To draw a different parallel, yes, you could construct androids capable of typing on a keyboard. But it would still be cheaper to hire even multiple typists, there are obviously better ways of making two machines communicate and you don't need an android for what a bot can do anyway. And it doesn't even pay to get a bot to do something which is not repeatable. Research and development costs money, and the investment must bring a sizeable return. Otherwise it's a waste and it doesn't pay. This applies to machine translation as well. Even if there were people who really wanted to put human translators out of business — as opposed to making translation cheaper, which is another matter — those guys wouldn't be working with unlimited resources, their creative staff and other workers, and equipment, would still cost them.

Back to the chess parallel again, language is not a board of 64 fields populated by 32 pieces and governed by a relatively short list of consistent and transparent rules with great potential for analysis. Chess was designed for that sort of nutcracking, language was not. Language wasn't.

Now, to deal with the fallibility of human translators, that fallibility often results from thinking just like a computer 'would'. Their blunders are not unlike a human player fooling the AI in a war game when knowing its routines. For example, peppering a line of infantry with some arrows from archers to bait them into loosening their formation so as to them up with a quick charge of cavalry in a wedge formation. When a human gets fooled into the wrong choice it isn't worlds apart from tricking the AI's check: IF condition THEN command. A case-insensitive computer check works just the same as a translator who fails to recognise proper capital letters in a text printed all in the uppercase: he will not know the VAT on wine from a wine vat, at least not without parsing the text for clues elsewhere.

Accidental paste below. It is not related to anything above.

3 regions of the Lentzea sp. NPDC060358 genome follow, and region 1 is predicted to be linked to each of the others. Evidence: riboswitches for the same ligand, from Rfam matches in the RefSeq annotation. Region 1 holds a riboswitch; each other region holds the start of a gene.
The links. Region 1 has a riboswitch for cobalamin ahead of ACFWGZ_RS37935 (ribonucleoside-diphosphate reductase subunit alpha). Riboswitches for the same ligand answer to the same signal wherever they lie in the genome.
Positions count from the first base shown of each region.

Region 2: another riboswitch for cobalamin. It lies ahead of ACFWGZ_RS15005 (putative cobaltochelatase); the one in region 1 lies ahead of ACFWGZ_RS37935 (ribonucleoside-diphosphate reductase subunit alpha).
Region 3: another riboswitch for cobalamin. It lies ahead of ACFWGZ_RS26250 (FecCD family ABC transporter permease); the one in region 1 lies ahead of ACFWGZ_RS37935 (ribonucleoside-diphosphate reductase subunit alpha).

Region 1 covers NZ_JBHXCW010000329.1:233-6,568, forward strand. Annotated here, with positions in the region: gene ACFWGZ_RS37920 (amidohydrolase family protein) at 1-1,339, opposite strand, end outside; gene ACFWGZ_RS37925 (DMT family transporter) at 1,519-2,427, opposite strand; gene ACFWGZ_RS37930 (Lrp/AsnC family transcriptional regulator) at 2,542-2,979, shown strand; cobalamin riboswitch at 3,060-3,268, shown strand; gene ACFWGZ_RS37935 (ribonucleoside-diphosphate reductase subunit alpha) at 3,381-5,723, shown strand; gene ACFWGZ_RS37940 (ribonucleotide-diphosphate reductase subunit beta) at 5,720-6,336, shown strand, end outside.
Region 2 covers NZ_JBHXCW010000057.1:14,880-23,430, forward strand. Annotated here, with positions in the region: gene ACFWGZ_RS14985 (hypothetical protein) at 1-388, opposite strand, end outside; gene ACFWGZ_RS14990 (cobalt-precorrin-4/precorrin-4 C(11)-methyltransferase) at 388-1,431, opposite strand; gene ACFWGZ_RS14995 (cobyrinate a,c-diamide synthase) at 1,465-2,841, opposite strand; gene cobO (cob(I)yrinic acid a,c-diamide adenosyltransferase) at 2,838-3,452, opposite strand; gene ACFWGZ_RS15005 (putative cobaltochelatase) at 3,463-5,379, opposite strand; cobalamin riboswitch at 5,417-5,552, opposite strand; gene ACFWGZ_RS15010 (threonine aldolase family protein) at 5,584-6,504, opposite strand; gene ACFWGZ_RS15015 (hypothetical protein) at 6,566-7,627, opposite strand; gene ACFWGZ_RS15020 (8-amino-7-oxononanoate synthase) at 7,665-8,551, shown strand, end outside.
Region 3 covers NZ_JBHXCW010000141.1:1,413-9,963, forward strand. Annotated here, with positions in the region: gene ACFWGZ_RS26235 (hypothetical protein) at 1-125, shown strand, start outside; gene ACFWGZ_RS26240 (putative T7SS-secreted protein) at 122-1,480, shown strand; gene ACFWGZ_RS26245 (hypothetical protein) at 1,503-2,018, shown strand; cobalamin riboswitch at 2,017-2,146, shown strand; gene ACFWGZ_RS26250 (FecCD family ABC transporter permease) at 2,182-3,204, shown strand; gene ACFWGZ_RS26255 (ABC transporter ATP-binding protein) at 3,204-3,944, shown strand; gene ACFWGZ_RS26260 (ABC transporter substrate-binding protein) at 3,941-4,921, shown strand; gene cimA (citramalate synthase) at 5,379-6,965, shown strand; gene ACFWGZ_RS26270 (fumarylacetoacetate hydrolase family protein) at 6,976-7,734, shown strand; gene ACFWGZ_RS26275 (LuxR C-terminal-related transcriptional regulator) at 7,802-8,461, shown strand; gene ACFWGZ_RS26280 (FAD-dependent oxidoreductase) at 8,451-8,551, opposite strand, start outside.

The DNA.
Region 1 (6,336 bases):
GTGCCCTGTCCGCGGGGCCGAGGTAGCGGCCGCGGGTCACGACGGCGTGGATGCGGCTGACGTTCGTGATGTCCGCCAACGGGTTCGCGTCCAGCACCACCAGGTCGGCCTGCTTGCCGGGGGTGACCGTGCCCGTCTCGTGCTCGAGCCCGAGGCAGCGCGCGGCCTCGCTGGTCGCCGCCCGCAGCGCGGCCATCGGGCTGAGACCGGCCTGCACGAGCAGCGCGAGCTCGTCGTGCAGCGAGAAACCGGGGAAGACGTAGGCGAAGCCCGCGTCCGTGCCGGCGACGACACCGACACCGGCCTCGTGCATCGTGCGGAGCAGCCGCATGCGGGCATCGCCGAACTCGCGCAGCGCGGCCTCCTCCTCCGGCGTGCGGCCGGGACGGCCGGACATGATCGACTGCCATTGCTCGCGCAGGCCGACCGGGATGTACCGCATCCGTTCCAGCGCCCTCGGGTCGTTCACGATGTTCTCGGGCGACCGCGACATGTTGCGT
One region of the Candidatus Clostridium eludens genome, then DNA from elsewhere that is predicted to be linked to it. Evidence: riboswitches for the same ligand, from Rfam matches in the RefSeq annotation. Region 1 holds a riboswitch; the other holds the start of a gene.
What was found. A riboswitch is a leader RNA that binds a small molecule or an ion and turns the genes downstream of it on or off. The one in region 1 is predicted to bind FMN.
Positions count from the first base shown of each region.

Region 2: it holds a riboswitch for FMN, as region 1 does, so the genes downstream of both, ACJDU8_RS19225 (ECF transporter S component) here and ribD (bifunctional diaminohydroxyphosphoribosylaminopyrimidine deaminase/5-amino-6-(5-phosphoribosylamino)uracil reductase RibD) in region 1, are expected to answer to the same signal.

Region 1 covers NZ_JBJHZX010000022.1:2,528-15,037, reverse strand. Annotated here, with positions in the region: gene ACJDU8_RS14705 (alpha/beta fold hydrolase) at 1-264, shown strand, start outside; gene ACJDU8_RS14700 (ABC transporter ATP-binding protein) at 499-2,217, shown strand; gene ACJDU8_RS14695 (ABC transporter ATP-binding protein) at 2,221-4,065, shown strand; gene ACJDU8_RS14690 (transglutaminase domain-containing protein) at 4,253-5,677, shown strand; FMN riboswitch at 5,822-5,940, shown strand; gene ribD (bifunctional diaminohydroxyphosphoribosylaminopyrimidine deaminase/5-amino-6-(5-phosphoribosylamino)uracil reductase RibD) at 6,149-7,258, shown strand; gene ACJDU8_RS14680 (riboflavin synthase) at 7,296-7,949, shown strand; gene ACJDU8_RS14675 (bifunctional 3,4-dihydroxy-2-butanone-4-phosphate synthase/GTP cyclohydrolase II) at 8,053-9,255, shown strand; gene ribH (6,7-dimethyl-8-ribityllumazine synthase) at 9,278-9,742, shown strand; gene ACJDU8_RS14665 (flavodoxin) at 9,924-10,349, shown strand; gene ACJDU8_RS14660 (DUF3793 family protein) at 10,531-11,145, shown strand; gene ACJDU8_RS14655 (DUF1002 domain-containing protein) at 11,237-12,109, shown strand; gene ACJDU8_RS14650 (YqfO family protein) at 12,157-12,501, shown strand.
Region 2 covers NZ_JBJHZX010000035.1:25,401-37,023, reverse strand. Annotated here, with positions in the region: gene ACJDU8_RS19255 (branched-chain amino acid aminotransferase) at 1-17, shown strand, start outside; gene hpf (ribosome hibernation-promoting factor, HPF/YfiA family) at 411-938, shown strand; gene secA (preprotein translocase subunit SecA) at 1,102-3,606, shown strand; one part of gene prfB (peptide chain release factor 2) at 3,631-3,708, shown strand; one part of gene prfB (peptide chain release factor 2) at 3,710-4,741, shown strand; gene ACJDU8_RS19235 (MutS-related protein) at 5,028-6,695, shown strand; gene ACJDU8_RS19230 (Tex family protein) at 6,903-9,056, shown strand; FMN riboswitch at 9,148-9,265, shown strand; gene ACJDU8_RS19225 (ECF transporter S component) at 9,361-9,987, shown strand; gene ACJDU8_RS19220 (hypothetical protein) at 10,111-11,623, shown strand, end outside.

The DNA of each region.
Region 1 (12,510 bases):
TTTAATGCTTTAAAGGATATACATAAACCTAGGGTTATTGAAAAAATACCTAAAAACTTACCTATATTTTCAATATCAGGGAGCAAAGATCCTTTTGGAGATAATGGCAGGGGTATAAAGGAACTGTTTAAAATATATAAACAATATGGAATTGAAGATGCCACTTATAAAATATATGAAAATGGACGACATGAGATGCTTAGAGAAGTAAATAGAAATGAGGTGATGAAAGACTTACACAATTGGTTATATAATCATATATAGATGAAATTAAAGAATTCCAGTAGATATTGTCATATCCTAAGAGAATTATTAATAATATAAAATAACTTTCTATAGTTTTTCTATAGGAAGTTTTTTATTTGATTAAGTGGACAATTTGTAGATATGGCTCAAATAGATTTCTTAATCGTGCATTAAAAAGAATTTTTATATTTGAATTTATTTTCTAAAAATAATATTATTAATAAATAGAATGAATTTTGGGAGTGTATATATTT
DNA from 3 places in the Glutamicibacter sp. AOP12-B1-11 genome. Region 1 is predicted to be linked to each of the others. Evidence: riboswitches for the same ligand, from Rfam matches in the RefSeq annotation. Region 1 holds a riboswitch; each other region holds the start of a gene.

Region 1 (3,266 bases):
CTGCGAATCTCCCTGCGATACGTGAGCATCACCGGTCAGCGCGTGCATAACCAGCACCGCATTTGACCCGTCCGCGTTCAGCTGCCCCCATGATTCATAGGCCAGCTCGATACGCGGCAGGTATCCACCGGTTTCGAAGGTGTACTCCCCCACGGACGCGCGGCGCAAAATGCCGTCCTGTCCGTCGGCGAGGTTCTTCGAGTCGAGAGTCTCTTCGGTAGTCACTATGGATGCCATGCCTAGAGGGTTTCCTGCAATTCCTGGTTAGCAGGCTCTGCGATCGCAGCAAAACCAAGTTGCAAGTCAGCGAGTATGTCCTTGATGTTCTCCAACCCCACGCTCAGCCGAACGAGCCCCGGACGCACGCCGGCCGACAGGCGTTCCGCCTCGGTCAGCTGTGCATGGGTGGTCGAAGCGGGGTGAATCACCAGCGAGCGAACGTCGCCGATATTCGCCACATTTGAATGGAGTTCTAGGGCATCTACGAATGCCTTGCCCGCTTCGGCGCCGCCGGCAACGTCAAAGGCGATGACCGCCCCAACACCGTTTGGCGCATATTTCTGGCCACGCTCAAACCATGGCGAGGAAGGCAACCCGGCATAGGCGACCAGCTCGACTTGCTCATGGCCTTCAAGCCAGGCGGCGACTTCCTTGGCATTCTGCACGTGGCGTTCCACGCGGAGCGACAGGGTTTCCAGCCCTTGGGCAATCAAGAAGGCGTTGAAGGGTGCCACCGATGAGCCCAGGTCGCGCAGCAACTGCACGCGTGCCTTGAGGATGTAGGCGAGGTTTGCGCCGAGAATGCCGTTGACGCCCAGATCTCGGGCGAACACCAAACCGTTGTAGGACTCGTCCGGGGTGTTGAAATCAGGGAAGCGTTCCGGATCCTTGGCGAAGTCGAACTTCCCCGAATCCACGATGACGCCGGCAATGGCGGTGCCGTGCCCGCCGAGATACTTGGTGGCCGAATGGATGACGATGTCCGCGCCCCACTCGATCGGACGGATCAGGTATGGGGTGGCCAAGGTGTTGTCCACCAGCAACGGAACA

In fact, such checks are not unlike QA procedures already used in the translation 'industry'. Human proofreaders also effectively parse their entrusted texts for errors, occasionally producing false positives or false negatives when something pops up which isn't covered by their procedures or doesn't occur in their data banks, for example when their knowledge of the applicable rules is not complete or when they fail to execute the call to a reference book, as a programmer would say.

So, yeah, there are similarities. This is definitely true. However, not unlike amateurs versus professionals or junior professionals versus senior professionals (with individual exceptions), computers are always one step behind humans. They don't have anything they didn't first receive from humans or produced with the procedures humans gave them. They can't fully simulate a human being. Unlike human students and teachers, the divide between humans and their computers is more fundamental. Guns send bullets, but guns don't kill people.

For all the human frailty and computing horsepower, MT will always need at least some PEMT-ing (post-editing of machine translation), even if we give it thousands of years. Sure, there will be fewer traditional human translators and more PEMTors. Perhaps there will be a preference to use linguists and their skills in MT design works and not in actual translation assignments, other things being equal. Perhaps some companies interested in that kind of thing will stubbornly overinvest in the pursuit of the goal of making translators no longer needed, hoping for a huge long-term ROI in spite of the continual loss in the short term…

But no one in his right mind is going to invest hundreds of hours of R&D in a one-off bespoke job, and the ROI curve is nasty enough even on somewhat repeatable or commonplace assignments in specialist translation and copywriting. Ironically, we are just simply cheaper than machine translation, as long as more than an appearance of translation, or a gist of meaning, is sought. The sad part is only that machine translation plus light post-editing may become the standard for easier tasks in popular languages within a couple of decades, perhaps sooner, and obviously not all of us would welcome a role change or the need to work solely on the harder cases, with an increased mental strain.